A team of nephrologists (kidney specialists) treats victims with "crush syndrome" in the Pakistan Institute of Medical Sciences (PIMS), Islamabad's major hospital where hundreds of severely injured earthquake victims have been brought. Crush syndrome is a condition in which muscle tissue damaged by severe internal injury can release massive quantities of toxins into the bloodstream and lead to kidney failure. MSF flew in four dialysis machines and medicines needed to treat the syndrome. Left untreated, crush syndrome can be fatal. The pediatric ward, completely overburdened with mainly severely injured patients is getting support from an MSF surgeon, a pediatrician, and a psychologist. Another psychologist is giving psychosocial support to patients that are provisionally accommodated in the dressing rooms of a sports stadium.
ACTIVITIES IN INDIAN-ADMINISTERED KASHMIR
Doctors Without Borders/Médecins Sans Frontières (MSF) teams are continuing to work in Srinagar, Tangdor, and Uri in Indian-administered Kashmir.
Relief in Tangdor
MSF is supporting 3,000 families with tents and other shelter material. MSF aid workers are hiking for two to four hours to reach affected villages. Mobile medical team are providing basic supplies and redressing wounds. Psychosocial teams are doing outreach to communities and offering counseling.
Relief in Uri
MSF is supporting 500 families with tents and other shelter material. One mobile medical team is redressing wounds and performing other consultations while a psychosocial team is visiting communities to access mental health-care needs.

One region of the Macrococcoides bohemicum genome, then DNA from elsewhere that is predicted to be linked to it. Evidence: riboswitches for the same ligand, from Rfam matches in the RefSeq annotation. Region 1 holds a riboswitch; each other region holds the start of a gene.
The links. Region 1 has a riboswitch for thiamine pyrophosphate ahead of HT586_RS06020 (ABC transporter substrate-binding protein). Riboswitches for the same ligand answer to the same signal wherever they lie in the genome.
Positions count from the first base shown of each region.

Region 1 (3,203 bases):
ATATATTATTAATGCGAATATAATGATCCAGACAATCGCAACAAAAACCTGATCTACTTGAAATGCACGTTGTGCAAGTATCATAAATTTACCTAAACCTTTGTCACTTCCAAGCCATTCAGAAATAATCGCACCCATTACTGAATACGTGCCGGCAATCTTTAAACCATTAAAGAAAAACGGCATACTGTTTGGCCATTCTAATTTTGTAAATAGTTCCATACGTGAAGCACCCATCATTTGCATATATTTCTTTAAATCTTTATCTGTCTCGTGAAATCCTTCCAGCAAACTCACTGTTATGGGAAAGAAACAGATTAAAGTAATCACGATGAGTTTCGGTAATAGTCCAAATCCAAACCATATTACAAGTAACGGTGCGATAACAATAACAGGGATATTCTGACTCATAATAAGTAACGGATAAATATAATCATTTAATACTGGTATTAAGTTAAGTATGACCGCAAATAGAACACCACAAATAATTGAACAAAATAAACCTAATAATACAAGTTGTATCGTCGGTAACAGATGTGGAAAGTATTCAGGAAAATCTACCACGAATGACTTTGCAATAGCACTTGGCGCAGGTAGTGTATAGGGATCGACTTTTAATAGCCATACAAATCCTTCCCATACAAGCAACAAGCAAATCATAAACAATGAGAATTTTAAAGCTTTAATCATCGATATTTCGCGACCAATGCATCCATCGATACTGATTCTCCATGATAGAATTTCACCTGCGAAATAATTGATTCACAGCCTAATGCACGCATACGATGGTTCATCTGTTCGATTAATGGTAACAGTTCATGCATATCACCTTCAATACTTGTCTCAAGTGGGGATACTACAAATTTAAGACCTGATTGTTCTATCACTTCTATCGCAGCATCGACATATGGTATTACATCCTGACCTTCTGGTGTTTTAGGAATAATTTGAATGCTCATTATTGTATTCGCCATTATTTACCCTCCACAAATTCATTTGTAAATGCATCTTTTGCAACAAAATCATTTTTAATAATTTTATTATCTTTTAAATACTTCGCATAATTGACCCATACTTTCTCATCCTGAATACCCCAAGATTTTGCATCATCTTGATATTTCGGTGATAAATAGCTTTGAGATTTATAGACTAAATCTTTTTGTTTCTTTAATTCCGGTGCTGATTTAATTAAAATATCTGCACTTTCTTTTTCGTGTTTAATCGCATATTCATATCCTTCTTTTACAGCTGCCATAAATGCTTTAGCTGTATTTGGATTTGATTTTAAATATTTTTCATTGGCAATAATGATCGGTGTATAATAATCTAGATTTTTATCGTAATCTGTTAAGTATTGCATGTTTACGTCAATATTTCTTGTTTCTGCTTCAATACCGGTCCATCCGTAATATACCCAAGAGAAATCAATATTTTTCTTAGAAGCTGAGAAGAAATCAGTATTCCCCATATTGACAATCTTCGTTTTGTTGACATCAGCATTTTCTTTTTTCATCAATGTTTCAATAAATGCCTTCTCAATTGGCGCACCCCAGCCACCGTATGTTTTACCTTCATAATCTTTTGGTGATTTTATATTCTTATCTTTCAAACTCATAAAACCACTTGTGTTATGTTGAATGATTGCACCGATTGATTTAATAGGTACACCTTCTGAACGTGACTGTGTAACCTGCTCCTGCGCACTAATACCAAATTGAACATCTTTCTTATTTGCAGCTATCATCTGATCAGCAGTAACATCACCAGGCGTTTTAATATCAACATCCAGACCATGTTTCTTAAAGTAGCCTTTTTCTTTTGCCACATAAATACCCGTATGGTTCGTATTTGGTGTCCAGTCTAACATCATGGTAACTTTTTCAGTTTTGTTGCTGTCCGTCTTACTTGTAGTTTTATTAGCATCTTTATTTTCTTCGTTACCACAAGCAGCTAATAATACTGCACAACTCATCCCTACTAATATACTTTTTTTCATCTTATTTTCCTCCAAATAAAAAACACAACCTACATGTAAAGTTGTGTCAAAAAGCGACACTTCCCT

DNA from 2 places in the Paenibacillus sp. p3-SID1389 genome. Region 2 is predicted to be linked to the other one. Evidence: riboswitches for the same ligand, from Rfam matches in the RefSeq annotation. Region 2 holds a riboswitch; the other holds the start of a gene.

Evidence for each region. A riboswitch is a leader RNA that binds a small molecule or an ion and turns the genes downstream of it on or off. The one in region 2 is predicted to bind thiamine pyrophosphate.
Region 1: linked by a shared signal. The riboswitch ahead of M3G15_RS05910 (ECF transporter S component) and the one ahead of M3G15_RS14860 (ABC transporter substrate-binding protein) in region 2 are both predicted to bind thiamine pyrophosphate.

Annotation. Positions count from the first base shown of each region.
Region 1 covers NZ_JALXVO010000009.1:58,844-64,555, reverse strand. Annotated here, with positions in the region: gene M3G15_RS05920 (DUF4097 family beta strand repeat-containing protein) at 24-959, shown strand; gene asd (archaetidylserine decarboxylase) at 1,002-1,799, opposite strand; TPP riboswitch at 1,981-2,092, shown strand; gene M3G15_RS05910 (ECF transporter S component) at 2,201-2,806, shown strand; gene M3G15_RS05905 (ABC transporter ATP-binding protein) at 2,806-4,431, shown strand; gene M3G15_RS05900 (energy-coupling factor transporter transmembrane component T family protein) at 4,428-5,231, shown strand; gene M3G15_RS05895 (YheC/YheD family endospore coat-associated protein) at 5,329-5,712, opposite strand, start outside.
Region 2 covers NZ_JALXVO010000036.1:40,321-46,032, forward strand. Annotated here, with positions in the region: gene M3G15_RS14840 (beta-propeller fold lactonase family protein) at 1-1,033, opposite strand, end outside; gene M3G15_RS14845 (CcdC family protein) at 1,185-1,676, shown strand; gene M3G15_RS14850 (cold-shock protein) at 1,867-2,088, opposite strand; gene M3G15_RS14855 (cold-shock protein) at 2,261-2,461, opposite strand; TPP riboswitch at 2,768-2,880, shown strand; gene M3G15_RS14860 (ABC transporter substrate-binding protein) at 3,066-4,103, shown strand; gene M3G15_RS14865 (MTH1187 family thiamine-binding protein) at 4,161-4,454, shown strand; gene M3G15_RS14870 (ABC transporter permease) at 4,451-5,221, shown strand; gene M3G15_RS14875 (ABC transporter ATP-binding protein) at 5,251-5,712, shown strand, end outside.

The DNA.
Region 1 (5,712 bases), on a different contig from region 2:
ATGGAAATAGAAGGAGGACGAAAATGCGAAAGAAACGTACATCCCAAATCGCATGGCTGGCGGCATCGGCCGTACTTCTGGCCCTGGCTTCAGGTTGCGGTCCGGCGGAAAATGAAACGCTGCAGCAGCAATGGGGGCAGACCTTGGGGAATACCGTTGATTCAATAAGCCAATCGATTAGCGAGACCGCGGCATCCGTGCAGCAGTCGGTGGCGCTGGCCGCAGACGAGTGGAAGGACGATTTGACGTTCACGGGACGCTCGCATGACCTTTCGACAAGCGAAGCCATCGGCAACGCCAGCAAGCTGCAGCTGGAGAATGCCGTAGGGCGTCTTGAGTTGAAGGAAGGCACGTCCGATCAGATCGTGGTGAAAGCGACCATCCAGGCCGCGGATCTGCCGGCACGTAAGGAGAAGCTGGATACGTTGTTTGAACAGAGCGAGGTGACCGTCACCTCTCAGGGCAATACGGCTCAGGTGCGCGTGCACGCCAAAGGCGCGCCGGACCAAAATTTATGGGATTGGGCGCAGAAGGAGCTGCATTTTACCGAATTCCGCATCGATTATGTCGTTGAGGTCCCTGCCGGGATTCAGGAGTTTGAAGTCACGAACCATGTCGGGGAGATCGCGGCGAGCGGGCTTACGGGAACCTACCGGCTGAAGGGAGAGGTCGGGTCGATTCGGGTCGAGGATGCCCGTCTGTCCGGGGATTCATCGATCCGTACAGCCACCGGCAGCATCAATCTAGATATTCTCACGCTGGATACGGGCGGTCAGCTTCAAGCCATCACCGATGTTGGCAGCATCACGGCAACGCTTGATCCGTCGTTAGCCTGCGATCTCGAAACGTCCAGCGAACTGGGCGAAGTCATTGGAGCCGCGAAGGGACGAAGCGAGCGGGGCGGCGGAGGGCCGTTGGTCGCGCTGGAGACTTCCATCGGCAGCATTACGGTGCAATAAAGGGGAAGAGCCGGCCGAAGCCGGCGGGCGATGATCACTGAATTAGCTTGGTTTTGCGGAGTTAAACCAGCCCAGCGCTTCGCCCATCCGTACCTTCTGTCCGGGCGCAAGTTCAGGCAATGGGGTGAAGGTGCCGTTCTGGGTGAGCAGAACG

Medical Support in Srinagar Hospitals
MSF has distributed medical supplies including surgical equipment and antibiotics to emergency wards in Srinagar hospitals where the most severely injured were treated.
MSF is continuing to provide psychosocial support to victims of the earthquake including orphans and unaccompanied family members. MSF has provided trauma counseling to 700 injured people in the hospitals in Srinagar through 24-hour counseling activities in the medical wards. In addition to the trauma counseling, MSF has referred orphans to orphanages, helped reunite separated families, and advocated for the establishment of a relief center by the government, which was opened on October 17.
In the total so far, MSF has distributed 10,000 blankets, 10,000 jackets, 13,200 bottles of water, 700 tents, shelter materials for another 700 shelters, kitchen utensils for 3,000 families, and medical and food supplies.
© 2013 Doctors Without Borders/Médecins Sans Frontières (MSF)